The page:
Groundbreaking Engineering with Swiss SLS 3D printer

At IMT, a Swiss engineering company, additive manufacturing methods have become an integral part of development. Among a variety of modern technologies, the team also uses a Sintratec S2 for faster iteration and verification of prototypes.

Innovation made in Switzerland

With around 100 engineers, Information Management Technology IMT headquartered in Buchs, Switzerland, is one of the major players on the Swiss engineering market. In recent years, the company has been particularly successful in the fields of medical technology and pneumatics. «Our core competence is the complete development of electronic devices with embedded software for industrial customers and especially for medical device manufacturers», says Benno Bieri, Chief Operating Officer of IMT. The company supports its customers from the initial idea with concept studies to the production-ready application and throughout the entire product life cycle.

IMT AG Engineering
SLS 3D printed housing

Around 100 engineers work on a wide range of development projects at the IMT headquarters in Buchs.

Benno Bieri is responsible for the operational business of IMT.

Embracing modern technologies

IMT’s credo is to be on the cutting edge of technology. A test laboratory with state-of-the-art equipment, for example for special environmental simulations, was just recently set up. Not surprisingly, the company has also been employing additive manufacturing processes for more than a decade. «We used to source 3D printed parts from external service providers», says Bieri. «Now we have several 3D printers in-house as demand has grown and we rely heavily on rapid iterations.» As customer requirements are becoming increasingly dynamic, these flexible technologies are needed more frequently and already in the early project phases.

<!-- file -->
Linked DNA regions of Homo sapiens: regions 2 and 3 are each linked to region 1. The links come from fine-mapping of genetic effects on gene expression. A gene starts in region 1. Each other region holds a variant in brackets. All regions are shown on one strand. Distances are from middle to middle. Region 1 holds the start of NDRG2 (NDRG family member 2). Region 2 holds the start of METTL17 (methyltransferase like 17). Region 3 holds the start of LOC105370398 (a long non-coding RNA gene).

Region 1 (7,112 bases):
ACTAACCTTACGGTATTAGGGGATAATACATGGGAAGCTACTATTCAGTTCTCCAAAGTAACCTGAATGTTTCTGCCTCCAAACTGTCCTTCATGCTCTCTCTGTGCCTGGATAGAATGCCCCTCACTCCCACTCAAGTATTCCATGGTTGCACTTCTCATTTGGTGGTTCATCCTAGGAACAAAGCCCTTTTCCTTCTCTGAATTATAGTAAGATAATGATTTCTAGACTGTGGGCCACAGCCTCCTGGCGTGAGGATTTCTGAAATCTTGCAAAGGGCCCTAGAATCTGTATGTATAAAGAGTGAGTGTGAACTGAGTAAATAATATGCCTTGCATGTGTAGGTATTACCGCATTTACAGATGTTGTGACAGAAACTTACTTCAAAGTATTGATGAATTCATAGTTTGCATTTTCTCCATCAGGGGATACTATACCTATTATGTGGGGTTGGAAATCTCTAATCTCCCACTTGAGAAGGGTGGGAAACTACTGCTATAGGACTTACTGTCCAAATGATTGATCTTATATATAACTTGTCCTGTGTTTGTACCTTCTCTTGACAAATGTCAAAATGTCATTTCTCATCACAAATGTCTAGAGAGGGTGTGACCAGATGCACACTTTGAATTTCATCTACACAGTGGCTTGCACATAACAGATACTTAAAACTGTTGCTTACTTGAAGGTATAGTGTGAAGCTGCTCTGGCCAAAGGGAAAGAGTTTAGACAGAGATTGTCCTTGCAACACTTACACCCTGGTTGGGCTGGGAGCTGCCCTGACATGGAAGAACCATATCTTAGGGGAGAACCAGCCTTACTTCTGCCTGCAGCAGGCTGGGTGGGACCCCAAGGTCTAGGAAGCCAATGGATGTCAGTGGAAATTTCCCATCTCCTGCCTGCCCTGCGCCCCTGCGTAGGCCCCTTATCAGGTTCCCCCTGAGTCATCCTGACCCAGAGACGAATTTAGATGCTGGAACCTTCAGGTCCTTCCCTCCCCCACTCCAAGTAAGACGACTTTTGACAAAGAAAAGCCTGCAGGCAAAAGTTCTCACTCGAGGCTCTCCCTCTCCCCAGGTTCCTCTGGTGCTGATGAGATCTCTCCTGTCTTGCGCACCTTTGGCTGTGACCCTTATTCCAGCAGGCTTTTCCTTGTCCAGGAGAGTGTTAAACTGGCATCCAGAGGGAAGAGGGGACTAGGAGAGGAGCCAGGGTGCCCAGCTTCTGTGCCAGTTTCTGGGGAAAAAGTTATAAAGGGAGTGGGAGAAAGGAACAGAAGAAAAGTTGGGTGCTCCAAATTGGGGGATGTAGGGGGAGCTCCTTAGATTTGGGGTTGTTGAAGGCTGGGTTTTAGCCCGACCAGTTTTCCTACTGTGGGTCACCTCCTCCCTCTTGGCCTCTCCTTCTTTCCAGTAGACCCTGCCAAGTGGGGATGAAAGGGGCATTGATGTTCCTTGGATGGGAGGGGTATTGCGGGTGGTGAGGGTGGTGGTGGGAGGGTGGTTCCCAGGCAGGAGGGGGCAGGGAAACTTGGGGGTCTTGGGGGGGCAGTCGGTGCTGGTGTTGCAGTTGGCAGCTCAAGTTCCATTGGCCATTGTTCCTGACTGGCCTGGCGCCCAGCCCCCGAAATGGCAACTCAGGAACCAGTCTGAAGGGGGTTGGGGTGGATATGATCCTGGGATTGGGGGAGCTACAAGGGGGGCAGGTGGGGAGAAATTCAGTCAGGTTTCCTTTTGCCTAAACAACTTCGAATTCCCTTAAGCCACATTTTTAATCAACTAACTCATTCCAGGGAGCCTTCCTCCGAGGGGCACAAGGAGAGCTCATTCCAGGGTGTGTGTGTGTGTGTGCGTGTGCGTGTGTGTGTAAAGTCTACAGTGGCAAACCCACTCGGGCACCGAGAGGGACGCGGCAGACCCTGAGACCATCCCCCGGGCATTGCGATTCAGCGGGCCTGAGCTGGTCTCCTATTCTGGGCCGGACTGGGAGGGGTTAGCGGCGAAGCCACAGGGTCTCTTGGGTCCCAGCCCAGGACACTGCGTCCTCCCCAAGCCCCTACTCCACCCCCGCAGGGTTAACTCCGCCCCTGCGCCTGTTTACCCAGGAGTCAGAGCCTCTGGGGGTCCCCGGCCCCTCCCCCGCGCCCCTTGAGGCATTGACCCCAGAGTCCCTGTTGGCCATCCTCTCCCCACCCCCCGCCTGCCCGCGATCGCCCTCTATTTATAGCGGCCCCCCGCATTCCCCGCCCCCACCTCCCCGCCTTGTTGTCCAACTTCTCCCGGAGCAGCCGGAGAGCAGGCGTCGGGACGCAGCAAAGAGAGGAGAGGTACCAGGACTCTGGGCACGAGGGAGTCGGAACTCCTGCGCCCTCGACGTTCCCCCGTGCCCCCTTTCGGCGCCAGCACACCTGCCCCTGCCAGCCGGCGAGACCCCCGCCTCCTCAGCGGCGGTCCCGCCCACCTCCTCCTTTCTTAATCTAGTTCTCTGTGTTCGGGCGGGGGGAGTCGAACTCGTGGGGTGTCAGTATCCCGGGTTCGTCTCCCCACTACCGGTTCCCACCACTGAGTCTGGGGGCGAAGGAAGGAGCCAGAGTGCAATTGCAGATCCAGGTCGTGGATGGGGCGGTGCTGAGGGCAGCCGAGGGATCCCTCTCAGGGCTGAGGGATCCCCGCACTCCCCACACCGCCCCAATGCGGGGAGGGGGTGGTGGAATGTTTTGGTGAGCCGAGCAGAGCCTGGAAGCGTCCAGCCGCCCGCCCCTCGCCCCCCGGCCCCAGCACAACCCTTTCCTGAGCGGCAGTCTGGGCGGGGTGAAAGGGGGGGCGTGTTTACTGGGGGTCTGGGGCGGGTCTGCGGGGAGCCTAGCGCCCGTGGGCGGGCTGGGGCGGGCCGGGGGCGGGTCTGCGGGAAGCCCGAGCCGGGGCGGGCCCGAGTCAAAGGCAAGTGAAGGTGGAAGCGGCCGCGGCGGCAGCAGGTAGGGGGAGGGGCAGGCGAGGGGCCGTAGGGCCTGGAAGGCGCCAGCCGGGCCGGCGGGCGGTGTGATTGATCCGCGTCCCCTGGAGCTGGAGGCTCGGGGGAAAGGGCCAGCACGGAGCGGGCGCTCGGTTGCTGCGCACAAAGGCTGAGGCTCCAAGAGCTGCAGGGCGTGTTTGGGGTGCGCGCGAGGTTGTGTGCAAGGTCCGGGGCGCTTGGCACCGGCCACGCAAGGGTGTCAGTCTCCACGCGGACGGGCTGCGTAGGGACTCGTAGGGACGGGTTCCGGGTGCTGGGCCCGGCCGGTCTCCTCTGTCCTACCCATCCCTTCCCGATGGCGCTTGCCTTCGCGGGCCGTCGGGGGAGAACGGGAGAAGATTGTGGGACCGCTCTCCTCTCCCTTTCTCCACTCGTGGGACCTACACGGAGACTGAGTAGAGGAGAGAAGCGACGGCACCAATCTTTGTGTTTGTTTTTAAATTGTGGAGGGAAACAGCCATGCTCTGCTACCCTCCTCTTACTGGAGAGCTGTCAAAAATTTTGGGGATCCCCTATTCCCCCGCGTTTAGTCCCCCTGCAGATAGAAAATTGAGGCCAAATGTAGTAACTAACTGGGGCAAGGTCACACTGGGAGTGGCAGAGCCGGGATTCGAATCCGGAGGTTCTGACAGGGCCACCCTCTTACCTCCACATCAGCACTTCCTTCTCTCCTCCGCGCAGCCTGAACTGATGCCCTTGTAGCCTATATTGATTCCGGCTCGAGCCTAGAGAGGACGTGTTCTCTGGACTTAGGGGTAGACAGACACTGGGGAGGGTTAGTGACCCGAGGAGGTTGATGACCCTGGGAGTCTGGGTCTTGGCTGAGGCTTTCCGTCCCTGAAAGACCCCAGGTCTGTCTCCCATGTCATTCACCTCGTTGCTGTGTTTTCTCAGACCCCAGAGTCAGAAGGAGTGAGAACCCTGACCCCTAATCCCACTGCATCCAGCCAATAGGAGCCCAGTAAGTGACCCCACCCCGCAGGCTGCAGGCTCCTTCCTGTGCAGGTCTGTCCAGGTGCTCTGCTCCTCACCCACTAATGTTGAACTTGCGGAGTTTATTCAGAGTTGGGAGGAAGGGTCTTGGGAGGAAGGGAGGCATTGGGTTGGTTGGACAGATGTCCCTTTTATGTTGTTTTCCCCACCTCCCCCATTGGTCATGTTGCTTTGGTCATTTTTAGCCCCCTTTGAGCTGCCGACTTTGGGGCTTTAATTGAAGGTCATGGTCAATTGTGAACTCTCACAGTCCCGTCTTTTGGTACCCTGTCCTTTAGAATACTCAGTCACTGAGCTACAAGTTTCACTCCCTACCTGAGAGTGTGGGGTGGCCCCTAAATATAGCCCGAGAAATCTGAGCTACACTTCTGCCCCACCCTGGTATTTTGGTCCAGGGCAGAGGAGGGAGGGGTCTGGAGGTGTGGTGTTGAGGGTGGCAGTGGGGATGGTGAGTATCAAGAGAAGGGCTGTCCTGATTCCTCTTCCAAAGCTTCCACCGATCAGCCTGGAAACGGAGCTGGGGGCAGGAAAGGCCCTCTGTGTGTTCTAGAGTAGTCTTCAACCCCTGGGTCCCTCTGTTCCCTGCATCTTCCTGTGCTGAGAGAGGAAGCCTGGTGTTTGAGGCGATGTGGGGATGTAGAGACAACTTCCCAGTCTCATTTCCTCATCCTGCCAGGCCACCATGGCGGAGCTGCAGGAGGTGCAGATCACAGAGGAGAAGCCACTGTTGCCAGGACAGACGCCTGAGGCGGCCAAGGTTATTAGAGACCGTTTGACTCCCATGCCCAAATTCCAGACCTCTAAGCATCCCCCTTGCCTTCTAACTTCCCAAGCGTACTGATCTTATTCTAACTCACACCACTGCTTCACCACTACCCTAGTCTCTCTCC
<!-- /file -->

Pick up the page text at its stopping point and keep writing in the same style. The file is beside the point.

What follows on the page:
Versatile manufacturing processes

Christoph Untersander is head of design at IMT and responsible for usability and prototyping. Together with the mechanical department, he uses various 3D printing processes to verify designs and simulations. Untersander explains: «Depending on the requirements we have for the part, we use appropriate technologies such as FDM (fused deposition modeling), SLA (stereolithography) or SLS (selective laser sintering).» Untersander’s team turns to SLS when the prototype needs to have isotropic – i.e. mechanically uniform – properties and an optically homogeneous surface.

As Head of Design, Christoph Untersander often relies on 3D printing processes.

Swiss SLS 3D printer at work

A Sintratec S2 has been in use at IMT’s 3D printing center since late 2022. The engineers use it mainly to print prototype parts for internal development projects. For Vanessa Hug, designer at IMT, the SLS process offers clear advantages: «Because SLS does not require support structures, we are much freer in terms of design and can also create complex shapes», she explains. Hug is also responsible for operating the Swiss SLS 3D printer and supplying the other departments with the required parts. To that end, the designer relies on the PA12 material: «We use PA12 because it meets our requirements for accuracy, mechanical strength and gas tightness», says Hug. The latter is especially important for pneumatic applications.

Sintratec S2 at IMT
Depowdering SLS Prototype